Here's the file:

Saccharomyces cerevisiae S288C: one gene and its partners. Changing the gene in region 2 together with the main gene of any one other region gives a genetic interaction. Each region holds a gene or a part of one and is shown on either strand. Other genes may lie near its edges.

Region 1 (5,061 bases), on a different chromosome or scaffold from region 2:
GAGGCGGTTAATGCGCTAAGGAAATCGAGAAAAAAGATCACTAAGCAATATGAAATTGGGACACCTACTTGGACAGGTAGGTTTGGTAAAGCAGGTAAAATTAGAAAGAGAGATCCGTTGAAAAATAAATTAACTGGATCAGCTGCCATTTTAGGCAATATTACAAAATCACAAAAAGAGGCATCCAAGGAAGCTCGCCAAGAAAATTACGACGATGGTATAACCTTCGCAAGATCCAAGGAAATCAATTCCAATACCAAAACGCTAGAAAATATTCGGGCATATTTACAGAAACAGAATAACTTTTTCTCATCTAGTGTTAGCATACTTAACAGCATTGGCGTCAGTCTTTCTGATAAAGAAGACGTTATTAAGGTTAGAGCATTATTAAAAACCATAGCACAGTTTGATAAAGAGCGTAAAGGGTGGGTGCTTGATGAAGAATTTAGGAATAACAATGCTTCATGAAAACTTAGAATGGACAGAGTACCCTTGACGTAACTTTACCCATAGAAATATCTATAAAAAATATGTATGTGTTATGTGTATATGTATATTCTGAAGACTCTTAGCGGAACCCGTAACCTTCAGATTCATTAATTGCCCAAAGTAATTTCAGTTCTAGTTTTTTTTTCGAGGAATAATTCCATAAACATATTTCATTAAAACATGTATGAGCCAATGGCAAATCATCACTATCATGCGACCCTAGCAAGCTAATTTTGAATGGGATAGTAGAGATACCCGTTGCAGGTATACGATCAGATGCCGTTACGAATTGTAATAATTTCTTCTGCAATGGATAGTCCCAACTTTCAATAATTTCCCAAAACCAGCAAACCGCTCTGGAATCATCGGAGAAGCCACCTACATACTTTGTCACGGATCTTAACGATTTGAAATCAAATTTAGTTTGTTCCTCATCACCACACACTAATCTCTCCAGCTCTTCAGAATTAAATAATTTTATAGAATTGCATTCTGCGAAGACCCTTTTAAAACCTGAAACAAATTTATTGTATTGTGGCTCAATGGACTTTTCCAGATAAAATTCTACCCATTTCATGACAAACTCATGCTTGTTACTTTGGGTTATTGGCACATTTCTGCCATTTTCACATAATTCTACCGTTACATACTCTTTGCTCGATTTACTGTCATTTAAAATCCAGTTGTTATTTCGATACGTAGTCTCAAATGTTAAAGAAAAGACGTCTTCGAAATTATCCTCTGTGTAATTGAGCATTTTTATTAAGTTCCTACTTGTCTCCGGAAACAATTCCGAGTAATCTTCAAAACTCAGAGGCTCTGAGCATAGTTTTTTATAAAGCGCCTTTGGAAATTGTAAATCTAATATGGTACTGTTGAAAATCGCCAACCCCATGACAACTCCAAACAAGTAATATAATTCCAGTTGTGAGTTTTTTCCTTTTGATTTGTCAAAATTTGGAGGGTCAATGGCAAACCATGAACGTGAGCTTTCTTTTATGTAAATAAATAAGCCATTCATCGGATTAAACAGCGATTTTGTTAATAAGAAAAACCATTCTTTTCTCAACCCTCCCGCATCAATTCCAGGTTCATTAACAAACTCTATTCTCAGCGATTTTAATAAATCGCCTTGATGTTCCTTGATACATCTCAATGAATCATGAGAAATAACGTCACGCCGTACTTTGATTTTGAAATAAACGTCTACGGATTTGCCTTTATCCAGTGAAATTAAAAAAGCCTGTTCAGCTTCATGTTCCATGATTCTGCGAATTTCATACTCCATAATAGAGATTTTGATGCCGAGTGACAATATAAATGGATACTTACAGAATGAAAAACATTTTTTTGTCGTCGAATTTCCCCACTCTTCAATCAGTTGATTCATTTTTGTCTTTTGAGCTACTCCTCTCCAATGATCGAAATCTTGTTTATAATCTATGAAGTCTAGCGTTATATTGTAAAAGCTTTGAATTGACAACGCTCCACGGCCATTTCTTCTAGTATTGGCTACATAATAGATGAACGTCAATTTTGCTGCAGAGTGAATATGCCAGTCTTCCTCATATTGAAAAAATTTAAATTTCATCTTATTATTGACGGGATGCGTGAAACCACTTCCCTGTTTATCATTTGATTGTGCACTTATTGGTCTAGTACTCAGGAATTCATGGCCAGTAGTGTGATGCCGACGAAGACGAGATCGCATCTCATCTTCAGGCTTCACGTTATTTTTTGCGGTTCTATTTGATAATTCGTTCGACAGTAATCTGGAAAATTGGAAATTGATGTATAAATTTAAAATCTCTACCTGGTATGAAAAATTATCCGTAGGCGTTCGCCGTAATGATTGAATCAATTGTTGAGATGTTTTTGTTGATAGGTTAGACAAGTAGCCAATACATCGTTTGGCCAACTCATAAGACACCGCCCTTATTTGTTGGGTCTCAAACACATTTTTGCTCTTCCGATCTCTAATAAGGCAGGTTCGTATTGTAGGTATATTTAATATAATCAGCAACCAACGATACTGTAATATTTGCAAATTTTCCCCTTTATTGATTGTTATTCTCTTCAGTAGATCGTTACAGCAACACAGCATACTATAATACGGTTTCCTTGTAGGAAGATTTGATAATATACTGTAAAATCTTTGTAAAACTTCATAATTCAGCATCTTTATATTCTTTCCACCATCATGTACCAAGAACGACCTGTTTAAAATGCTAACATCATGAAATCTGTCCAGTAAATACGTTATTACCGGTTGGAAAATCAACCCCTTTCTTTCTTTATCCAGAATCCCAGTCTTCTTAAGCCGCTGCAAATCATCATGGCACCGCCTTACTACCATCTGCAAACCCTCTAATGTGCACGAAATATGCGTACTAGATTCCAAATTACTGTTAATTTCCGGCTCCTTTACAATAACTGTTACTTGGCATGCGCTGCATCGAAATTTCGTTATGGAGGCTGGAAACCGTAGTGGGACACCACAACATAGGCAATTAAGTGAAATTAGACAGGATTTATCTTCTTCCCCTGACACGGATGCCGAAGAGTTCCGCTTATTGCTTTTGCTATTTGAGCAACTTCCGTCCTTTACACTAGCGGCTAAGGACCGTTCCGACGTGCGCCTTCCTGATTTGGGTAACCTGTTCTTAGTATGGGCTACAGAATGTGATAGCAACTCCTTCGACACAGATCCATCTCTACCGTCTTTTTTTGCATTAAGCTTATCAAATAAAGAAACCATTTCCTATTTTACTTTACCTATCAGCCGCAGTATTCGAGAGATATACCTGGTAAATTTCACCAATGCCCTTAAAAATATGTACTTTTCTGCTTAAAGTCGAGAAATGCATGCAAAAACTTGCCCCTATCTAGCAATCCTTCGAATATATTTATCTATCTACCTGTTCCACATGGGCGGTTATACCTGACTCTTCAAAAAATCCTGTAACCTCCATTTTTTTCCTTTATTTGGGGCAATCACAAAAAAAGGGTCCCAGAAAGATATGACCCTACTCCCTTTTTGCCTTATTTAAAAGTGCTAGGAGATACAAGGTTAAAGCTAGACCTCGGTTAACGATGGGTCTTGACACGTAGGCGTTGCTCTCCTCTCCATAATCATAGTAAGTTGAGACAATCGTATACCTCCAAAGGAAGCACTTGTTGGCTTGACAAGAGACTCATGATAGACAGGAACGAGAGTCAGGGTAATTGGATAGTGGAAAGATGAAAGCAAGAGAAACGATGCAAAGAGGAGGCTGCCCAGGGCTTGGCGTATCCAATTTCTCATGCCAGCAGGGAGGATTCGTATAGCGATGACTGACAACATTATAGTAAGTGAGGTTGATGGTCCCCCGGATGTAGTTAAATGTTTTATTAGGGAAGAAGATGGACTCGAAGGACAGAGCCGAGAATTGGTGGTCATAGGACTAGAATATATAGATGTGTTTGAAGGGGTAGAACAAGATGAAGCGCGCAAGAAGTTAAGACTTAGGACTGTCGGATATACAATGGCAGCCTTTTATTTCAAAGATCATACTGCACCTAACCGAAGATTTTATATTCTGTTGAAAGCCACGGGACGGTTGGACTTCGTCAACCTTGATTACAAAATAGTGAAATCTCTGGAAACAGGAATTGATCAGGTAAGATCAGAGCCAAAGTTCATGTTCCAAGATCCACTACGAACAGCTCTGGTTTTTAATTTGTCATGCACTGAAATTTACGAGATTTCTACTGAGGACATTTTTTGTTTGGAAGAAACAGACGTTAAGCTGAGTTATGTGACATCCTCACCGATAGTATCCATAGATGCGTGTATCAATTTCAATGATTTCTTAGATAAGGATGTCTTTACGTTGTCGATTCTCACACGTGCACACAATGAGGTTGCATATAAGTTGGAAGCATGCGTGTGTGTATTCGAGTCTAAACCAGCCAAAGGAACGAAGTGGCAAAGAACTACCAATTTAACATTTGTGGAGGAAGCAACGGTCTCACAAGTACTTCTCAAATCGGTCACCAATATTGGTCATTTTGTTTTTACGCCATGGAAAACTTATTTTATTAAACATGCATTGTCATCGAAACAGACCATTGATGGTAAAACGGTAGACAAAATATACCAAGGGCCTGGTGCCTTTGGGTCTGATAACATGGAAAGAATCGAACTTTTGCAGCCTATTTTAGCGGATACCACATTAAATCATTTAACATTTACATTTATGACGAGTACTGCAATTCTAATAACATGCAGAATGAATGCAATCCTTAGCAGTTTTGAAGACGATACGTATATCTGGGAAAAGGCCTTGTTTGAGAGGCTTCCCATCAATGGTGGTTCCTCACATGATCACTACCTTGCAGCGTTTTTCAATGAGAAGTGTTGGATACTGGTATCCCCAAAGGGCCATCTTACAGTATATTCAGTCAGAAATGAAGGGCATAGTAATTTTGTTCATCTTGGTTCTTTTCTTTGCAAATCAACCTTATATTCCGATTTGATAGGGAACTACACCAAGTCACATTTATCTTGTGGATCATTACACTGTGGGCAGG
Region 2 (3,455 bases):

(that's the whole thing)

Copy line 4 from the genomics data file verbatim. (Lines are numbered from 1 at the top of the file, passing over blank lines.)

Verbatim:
Region 2 (3,455 bases):